In the chat I had opportunity to clarify my question. This is what I came up with - if it is acceptable, I would be happy if it could be the replacement for the old question:
In the news I saw an American politician praying for growing stock market prices.
Isn't this considered blasphemy, according to Christian beliefs, like praying to the golden calf?
I'm not interested in pointing on somebody - I'm interested in the question on how Christians view instrumentation of religion for doing a political campaign, involving praying for the Wall Street, as if the Wallstreet is a value on its own.
Therefore I made the connection to the Golden Calf.
The calf is a competing idol, and the Israelites spent their private gold to make it.
Maybe from the other side: If someone performs prayers for bread, he is asking for a core, valuable thing: Human life.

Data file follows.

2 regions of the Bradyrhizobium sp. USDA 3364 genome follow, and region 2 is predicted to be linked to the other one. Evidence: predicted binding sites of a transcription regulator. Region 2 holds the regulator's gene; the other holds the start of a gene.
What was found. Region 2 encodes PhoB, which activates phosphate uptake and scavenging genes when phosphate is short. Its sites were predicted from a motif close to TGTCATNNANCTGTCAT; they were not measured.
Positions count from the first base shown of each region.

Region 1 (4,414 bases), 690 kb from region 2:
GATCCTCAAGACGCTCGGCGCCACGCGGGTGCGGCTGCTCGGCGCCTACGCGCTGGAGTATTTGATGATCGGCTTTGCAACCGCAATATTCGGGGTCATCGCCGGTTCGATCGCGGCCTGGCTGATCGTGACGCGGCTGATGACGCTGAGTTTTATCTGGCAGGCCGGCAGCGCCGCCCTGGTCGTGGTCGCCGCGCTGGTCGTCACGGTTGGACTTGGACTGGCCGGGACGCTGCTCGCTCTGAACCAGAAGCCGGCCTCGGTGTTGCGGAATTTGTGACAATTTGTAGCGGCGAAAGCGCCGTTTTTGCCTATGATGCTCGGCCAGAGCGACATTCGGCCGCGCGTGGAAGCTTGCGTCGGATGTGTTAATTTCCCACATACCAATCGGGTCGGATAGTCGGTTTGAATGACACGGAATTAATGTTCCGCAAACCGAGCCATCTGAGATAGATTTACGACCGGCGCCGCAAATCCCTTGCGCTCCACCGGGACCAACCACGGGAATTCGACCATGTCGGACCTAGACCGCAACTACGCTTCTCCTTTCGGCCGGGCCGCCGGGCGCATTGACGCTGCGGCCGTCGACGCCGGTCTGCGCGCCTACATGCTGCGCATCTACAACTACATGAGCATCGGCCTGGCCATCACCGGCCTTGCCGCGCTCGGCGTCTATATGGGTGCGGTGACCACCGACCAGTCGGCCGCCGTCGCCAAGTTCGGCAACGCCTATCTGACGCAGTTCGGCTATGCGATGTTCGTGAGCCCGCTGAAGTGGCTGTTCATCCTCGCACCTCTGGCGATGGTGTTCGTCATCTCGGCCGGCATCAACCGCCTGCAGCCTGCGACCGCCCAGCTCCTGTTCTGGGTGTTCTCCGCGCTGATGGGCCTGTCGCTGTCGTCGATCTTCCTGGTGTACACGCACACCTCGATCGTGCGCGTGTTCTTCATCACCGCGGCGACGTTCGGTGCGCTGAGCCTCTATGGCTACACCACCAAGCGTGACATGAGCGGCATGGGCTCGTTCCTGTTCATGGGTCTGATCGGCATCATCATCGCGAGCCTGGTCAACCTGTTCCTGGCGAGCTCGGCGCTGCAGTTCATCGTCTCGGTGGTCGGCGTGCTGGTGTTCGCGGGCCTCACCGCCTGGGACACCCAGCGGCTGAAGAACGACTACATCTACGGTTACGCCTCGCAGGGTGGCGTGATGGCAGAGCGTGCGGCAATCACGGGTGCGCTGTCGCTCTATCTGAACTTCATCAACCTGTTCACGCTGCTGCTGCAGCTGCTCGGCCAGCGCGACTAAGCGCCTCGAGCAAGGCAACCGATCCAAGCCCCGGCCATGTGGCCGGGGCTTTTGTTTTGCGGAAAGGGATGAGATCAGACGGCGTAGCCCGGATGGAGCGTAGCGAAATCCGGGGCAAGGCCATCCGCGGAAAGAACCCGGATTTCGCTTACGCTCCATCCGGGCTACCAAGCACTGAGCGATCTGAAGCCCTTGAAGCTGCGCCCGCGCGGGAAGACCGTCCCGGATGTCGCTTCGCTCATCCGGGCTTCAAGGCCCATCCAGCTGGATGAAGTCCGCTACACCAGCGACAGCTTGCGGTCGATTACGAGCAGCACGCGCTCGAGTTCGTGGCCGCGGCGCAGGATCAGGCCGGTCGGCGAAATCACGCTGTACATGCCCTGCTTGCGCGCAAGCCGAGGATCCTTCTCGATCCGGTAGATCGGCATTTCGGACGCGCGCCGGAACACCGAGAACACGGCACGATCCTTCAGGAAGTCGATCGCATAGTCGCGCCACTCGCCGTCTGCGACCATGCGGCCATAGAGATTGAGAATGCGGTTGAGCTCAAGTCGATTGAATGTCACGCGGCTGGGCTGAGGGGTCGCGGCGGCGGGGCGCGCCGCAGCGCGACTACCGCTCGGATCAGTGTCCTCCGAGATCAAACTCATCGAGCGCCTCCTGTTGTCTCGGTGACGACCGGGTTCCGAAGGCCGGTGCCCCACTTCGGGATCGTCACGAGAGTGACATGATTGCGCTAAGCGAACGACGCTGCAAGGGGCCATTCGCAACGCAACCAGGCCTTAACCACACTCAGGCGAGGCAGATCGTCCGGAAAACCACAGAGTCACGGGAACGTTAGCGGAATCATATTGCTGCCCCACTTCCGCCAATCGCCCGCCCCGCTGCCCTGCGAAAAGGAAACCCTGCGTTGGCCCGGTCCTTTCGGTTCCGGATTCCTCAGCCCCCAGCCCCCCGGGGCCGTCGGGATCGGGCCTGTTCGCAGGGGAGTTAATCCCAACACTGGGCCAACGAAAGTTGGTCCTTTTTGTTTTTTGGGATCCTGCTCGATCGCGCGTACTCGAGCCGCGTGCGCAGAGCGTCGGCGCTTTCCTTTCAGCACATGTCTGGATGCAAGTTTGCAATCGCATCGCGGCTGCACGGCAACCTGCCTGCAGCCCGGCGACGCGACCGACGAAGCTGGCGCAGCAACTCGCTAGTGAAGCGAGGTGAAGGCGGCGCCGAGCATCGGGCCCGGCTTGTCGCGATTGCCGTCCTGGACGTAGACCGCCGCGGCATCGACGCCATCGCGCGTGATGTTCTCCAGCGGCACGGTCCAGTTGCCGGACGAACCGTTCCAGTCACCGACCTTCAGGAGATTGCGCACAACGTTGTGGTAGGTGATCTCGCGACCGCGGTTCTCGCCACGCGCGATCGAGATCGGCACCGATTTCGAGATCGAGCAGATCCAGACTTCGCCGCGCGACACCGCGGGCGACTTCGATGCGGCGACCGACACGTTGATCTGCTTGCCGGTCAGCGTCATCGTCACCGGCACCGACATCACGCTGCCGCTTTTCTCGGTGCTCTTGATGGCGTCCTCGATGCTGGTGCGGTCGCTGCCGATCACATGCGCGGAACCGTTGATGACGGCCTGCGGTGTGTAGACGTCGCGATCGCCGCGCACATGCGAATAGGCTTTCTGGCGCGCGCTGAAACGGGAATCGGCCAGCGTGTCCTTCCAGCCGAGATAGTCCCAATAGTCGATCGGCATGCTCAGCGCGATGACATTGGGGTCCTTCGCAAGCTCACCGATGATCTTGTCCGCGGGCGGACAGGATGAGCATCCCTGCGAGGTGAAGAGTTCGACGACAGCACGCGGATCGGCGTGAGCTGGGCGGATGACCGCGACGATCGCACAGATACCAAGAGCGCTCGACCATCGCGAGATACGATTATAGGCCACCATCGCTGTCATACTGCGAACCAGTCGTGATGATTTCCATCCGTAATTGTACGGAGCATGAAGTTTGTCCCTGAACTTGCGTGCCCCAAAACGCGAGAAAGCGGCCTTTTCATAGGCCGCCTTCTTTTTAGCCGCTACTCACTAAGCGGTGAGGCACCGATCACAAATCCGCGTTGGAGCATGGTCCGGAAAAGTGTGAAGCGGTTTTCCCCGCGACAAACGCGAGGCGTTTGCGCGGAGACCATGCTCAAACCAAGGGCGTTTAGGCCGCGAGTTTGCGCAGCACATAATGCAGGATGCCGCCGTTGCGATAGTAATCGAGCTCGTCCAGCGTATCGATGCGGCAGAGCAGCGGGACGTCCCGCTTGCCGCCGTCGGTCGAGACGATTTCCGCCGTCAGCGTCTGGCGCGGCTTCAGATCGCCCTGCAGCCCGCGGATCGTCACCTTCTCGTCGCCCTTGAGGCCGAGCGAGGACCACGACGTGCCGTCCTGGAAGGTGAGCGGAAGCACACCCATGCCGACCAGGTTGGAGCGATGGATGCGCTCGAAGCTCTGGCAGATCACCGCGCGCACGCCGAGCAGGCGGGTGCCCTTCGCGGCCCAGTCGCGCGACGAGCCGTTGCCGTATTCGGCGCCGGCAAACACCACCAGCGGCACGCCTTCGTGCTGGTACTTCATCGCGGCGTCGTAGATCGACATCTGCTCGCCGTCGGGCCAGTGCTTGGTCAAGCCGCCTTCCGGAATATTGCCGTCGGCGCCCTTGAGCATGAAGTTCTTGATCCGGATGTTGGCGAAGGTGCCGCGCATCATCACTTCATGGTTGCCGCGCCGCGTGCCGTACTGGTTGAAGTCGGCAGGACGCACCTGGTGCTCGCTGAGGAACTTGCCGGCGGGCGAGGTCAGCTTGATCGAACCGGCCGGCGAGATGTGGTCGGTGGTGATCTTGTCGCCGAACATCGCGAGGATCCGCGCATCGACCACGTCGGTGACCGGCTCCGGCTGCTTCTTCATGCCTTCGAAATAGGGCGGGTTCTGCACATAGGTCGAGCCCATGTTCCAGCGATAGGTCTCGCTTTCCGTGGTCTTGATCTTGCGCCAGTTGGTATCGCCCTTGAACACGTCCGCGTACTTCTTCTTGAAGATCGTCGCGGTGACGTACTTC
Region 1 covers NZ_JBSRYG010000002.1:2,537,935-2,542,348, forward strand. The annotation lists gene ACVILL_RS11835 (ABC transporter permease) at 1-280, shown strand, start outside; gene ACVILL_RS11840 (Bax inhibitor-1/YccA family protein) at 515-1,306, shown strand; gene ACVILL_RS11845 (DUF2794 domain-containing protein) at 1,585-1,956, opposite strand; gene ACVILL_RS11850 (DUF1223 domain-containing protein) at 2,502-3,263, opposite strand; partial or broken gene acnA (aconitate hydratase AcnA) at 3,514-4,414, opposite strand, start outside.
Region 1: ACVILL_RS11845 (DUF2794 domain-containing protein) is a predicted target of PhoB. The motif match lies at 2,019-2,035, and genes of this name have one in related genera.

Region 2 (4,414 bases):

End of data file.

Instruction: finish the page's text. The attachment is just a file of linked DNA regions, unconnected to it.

But asking for climbing stock markets is like asking for a main winning in the lottery.
It is not a decent, humble question, but challenging.
Asking for health can be seen as selfish too - but health is a core need - isn't it?
So for me it looks very absent minded, to ask for the SE-market to grow. And like an inversion of values - the real God is already the SE-market. God is only a tool, to make it grow. And that might be a reason to call it blasphemy, from a Christian viewpoint.
People don't come together to celebrate their community, or to praise the lord, but to praise the Stock market. And the whole campaign is in itself only a vehicle, to make a politician popular, a marketing instrument.